Having bought the solicitors out of the business in 2006, Neild started to bring his vision for the firm to life. He left teaching after becoming disillusioned about the infighting during teacher’s strikes and was offered a job as a mortgage broker while looking to buy a house, which became a springboard to becoming an IFA. Over the years, he found that he had a different attitude to many in the industry who had worked for the big banks and insurance companies.

“They had an acceptance of ‘this is how things are done’ but having never been ‘corporatised’ as I call it, I was able to challenge standard practice. There seemed to be a lot of protectionism at play, with less emphasis on informing and educating the end user,” says Neild. “As a result, I did not like placing assets with many companies and I was an early adopter of wrap accounts. I began using them as my main offering in 2003. Transparency was key for me.”

The industry has come a long way in recent years but Neild still has concerns. “I believe there are still too many advisory practices that are hiding behind the title ‘financial planner’ when in fact they are still rooted in the old ways of selling products. Just because we charge fees and don’t take commissions, it doesn’t suddenly manifest in professionalism. Sure, the reporting standards have had to be improved, as has the recording of information, but administrators are often brought in to do this.”

Profile: New PFS president on ending the infighting and uniting the profession

Neild thinks the perception of the advisory sector is improving as compliance and exam requirement become more progressive. However, there is still more to be done in bringing on new talent. Neild, who has taken a university student on internship, believes there is a huge amount of talent being lost to other industries. “I don’t think we are advocating the creative side of our business enough, nor the scope for technological development,” he says. “The advisory space is on the edge of revolutionary change and we need younger blood to help deliver best practice and allow clients to engage through a number of mediums,” he says.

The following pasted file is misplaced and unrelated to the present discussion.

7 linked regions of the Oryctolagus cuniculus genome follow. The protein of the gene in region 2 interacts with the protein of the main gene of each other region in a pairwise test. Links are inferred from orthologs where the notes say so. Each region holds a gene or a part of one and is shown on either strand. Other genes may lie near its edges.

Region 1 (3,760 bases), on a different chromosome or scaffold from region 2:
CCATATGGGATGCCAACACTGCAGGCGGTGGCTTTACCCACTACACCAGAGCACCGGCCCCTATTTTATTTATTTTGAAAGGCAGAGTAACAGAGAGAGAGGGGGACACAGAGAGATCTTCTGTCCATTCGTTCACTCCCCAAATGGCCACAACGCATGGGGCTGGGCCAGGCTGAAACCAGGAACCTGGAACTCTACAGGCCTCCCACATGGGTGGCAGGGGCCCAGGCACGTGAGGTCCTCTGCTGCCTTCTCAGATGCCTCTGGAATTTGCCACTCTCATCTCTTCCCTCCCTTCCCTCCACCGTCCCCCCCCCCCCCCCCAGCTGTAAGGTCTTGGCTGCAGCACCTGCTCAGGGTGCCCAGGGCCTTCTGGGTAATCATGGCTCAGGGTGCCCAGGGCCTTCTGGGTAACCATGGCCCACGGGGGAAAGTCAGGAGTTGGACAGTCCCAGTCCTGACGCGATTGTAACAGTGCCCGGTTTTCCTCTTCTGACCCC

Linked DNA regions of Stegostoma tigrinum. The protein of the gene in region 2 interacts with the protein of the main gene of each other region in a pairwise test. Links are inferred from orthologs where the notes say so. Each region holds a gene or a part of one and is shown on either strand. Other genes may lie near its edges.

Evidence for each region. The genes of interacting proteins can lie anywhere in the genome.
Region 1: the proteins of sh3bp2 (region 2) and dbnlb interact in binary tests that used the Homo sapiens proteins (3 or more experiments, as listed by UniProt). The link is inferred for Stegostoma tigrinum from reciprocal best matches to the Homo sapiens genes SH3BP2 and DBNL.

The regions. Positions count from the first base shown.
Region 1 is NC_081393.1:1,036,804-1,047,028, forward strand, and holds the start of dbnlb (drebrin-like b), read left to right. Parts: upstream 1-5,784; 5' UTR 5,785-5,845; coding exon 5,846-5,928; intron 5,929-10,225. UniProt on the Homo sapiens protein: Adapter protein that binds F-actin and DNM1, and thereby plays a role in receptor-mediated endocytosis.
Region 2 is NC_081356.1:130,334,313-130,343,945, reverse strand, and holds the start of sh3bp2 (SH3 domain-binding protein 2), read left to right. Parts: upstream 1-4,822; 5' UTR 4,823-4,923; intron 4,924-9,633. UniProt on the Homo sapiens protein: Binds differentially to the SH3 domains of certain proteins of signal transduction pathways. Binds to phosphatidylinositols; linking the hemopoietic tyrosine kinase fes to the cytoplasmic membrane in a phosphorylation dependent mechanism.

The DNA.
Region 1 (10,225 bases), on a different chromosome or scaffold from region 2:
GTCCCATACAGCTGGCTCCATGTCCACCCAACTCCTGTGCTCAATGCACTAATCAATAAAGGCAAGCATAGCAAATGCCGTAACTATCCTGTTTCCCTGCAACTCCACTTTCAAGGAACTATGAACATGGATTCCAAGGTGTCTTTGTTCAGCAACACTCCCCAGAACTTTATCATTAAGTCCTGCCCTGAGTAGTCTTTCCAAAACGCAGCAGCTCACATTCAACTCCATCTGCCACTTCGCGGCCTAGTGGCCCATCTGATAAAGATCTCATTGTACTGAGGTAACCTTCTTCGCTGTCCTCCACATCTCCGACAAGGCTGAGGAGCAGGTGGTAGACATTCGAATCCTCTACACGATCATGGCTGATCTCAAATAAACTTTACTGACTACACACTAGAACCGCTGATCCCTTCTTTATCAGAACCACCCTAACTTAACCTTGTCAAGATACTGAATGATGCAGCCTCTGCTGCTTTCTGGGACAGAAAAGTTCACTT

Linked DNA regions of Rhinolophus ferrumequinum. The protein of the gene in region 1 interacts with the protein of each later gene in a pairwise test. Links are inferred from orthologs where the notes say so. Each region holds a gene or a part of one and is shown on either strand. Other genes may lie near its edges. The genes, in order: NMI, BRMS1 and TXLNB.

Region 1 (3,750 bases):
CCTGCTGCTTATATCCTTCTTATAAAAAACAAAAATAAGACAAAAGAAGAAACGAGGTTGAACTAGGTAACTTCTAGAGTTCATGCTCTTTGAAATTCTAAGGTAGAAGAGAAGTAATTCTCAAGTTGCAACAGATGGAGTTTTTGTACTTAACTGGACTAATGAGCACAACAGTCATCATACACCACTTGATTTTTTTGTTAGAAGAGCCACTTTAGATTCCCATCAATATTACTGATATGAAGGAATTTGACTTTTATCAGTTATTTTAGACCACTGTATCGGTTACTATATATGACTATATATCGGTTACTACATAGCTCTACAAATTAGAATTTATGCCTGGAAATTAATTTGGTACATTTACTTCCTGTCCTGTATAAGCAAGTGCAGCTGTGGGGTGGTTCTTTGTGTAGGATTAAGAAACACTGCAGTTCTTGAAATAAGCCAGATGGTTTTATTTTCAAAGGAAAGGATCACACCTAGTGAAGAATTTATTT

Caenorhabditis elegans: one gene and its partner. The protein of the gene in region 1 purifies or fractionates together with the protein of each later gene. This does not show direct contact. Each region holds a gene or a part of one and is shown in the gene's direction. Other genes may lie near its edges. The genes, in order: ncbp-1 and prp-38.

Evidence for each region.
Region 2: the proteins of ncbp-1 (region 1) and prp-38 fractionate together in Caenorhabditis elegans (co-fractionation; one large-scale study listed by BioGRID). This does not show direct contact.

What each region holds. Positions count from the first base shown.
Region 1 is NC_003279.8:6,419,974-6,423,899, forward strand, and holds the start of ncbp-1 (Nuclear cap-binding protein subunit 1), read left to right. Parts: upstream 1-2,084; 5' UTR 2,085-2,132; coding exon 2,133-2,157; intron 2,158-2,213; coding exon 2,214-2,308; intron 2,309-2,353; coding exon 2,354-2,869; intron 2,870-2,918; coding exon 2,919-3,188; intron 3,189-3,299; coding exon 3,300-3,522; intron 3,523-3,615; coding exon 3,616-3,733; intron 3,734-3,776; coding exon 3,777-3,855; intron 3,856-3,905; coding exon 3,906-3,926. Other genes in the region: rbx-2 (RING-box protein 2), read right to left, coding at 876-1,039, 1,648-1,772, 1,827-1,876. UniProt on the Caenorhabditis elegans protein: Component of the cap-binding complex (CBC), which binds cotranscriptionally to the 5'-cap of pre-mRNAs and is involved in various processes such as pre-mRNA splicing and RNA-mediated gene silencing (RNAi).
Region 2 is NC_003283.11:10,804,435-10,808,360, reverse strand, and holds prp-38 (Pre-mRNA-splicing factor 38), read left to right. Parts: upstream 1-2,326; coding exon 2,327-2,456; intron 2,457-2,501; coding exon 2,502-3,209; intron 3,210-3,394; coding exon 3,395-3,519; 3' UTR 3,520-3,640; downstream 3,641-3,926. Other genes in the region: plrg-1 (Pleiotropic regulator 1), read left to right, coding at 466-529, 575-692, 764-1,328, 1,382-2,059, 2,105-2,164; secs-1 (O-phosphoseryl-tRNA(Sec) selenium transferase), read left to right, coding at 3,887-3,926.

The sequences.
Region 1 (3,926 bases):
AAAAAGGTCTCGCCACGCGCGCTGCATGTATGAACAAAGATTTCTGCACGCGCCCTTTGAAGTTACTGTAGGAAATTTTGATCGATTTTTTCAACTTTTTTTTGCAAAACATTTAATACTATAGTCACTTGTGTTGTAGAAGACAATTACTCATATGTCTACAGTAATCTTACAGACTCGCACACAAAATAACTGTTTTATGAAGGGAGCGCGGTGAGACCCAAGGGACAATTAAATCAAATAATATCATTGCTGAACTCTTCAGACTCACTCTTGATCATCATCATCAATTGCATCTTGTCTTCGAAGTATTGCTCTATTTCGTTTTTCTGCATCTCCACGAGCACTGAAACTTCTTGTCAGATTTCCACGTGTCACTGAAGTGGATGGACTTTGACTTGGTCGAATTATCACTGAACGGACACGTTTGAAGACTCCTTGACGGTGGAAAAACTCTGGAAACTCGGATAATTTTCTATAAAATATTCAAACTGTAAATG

Offshore leak puts tax advice in spotlight again

Neild recently put pen to paper for his local newspaper to discuss the ‘Paradise Papers’. Does he think legitimate tax planning is more difficult for advisers given the Government’s preoccupation with stopping tax avoidance? “We are pleased that the Government has clamped down on tax avoidance schemes as it removes a lot of ambiguity,” he says. “We have never strayed into any grey areas of tax planning. The thought of being investigated for tax down the line is counter intuitive to what we look to achieve with our clients,” he says. “Unfortunately, ‘offshore’ has become a dirty word. Anyone who has money offshore appears to be judged by a moral compass which, in many instances, is misguided. Holding money offshore is not illegal. Hiding money without declaring it is the problem.”

Five questions  

What is the best bit of advice you’ve received in your career? 

Have the courage of your convictions and build a company which reflects you.

What keeps you awake at night? 

Everton football club! Seriously, probably my overactive mind.

What has had the most significant impact on financial advice in the last year? 

The number of enquiries regarding transfers from DB pension schemes.

If I was in charge of the FCA for a day I would…? 

Recruit better qualified staff to get out and visit more advisory companies. Visits should be short, sharp and should include meetings with clients of each firm, chosen at random.

Any advice for new advisers? 

Surround yourself with those who share similar values to you. Culture is key.